2022 Best & Brightest MBA: Isabel Fortuño Seitzer, University of Virginia (Darden)

Isabel Fortuño Seitzer

University of Virginia, Darden School of Business

“A lifelong student looking for opportunities see the world and learn from those around me.”

Hometown: Dorado, Puerto Rico

Fun fact about yourself: I have worked at three different coffee companies, but did not start drinking coffee until this year. That might say more about the nature of business school than my own palate!

Undergraduate School and Degree: Cornell University, B.S. in Hotel Administration

Where was the last place you worked before enrolling in business school? Publicis Sapient

Where did you intern during the summer of 2021? MBA Intern in Global Growth & Development at Starbucks Coffee Company

Where will you be working after graduation? Global Growth & Development at Starbucks Coffee Company

Community Work and Leadership Roles in Business School: Vice President of Leadership for the Darden Student Association, William Michael Shermet Award, The Consortium for Graduate Study in Management- Fellow, Forté Foundation- Fellow, Hispanic Scholarship Fund- Scholar.

Which academic or extracurricular achievement are you most proud of during business school? Being on the Darden Student Association during a rebuilding year has been a true honor. Coming out of a hybrid school year and having to recreate traditions without having ever attended the events has been a challenge, but one that has yielded great results. I have greatly enjoyed working with this team and having the opportunity to shape the Darden culture.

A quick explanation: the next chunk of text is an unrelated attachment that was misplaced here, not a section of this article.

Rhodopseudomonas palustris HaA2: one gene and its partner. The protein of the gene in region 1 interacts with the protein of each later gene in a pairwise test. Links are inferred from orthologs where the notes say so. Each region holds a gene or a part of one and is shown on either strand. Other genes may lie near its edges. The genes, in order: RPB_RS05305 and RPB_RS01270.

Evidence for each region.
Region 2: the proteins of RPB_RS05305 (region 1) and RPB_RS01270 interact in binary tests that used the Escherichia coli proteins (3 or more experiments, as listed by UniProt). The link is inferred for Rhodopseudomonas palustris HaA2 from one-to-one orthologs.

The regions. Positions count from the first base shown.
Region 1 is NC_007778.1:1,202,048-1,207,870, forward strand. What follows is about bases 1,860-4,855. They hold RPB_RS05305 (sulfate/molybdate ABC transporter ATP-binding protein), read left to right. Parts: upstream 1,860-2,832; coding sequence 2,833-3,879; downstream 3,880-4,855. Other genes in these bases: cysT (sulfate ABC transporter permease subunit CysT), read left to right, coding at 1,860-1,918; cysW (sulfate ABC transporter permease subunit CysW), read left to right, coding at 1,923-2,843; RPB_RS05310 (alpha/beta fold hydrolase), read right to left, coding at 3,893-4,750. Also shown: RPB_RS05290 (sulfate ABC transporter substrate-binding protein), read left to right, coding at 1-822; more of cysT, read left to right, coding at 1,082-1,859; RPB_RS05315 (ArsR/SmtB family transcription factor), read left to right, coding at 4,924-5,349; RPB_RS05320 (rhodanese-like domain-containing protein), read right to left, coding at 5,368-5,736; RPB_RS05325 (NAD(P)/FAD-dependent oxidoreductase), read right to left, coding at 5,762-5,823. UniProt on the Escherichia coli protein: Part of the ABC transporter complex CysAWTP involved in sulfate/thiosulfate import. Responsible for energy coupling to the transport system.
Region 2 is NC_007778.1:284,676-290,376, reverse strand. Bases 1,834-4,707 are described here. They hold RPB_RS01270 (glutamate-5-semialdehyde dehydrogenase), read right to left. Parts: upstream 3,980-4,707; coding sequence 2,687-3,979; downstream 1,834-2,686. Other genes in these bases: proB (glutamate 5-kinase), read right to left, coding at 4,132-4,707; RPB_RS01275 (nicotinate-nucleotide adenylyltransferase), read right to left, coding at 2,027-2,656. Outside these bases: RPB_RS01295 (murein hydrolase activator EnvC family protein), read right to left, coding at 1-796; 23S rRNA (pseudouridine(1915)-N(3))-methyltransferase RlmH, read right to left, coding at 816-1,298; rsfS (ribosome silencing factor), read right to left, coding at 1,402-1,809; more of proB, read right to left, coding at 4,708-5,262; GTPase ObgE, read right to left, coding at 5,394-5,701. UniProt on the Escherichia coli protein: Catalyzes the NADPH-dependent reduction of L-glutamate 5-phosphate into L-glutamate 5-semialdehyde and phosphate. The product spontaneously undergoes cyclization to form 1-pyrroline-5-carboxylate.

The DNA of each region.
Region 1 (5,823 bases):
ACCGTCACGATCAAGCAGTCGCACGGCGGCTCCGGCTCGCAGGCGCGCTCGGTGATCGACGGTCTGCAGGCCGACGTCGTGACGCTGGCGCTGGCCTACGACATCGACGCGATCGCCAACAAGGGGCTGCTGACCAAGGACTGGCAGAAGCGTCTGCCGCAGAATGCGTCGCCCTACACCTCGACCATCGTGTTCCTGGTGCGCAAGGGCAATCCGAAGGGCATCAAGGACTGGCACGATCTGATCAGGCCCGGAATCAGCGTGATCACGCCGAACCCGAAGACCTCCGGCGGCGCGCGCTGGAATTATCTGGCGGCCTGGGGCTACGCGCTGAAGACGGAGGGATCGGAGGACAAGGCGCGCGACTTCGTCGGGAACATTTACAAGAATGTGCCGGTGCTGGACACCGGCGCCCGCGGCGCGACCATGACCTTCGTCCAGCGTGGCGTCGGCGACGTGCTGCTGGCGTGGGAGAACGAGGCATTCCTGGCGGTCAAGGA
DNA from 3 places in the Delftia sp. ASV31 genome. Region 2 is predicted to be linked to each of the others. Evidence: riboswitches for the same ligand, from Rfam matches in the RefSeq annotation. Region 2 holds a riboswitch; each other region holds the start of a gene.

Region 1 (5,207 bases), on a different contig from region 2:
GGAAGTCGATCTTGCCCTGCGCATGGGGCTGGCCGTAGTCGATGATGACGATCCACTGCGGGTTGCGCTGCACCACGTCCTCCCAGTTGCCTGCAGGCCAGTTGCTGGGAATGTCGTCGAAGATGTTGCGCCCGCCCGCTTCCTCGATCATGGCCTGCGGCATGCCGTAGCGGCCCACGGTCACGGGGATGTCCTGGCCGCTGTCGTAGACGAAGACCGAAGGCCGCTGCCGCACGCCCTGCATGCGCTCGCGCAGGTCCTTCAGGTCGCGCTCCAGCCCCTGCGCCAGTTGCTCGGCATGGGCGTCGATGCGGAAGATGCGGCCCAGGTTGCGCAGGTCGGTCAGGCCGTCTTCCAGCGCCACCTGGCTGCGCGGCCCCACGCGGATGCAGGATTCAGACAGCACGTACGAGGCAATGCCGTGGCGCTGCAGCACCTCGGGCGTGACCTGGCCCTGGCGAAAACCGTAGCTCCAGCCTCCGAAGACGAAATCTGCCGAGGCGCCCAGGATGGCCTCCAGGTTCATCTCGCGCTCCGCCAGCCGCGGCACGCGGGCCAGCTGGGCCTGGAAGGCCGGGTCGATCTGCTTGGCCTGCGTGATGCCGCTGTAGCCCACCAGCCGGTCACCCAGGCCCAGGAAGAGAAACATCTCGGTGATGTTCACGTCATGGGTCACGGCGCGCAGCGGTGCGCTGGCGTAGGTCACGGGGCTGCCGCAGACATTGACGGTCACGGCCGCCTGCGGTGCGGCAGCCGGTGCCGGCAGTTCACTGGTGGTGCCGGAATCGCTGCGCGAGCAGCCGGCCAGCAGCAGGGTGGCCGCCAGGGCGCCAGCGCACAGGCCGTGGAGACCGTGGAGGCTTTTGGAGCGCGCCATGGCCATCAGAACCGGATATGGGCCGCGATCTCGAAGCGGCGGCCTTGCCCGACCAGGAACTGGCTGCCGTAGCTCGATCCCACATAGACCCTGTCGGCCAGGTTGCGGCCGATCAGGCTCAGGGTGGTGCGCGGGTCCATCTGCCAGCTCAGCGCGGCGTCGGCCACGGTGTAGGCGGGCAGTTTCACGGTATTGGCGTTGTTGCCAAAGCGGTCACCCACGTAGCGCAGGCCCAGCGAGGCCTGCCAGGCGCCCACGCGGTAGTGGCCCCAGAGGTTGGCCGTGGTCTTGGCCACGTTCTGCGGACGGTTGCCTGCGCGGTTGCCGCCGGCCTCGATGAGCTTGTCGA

What achievement are you most proud of in your professional career? At Publicis Sapient, I had the opportunity to help co-lead their PRIDE employee resource group. It can be a challenge to stand up in front of your peers and openly share parts of your personal life, particularly at such a visible level. However, working to grow this group within the company was a lesson in strength and vulnerability. I am proud of our team’s influence on the conversations we had with each other and our clients when it came to inclusion and support as well as the way we think about the customers we are ultimately serving. We realized that many people had questions about things we take for granted as a part of the LGBTQ+ community and therefore are exposed to more frequently. In that moment, it became clear that our team could be a resource for others as they sought out answers to these questions and made positive changes to their language and general processes for work and life. It was a reminder that allowing myself to move past my original fears had a positive impact on the lives of others. 

Why did you choose this business school? The Darden community is well known in the MBA world, and it did not disappoint upon arrival. Even with a first year full of event size restrictions and many virtual events, I have never felt so connected to a group of people. I feel constantly supported and encouraged by these folks and will genuinely miss them having them as a part of my daily life when I leave Charlottesville.

Looking back over your MBA experience, what is the one thing you’d do differently and why? I would push myself to take a few more classes outside my comfort zone. The few times I did were strong learning experiences and I met people that were pursing wildly different career tracks. This expanded my overall experience at Darden.

What surprised you the most about business school? It was the way everyone’s background can have an impact on the conversation and ultimate lessons learned from cases we cover in class. Some students start the MBA experience with some trepidation because they feel that their nontraditional background may hold them back or put them at a disadvantage. I have found that to be wholly untrue. In fact, many times those from nontraditional backgrounds have the most insightful comments to make. It’s this diversity of thought and experience that makes me enjoy each day here.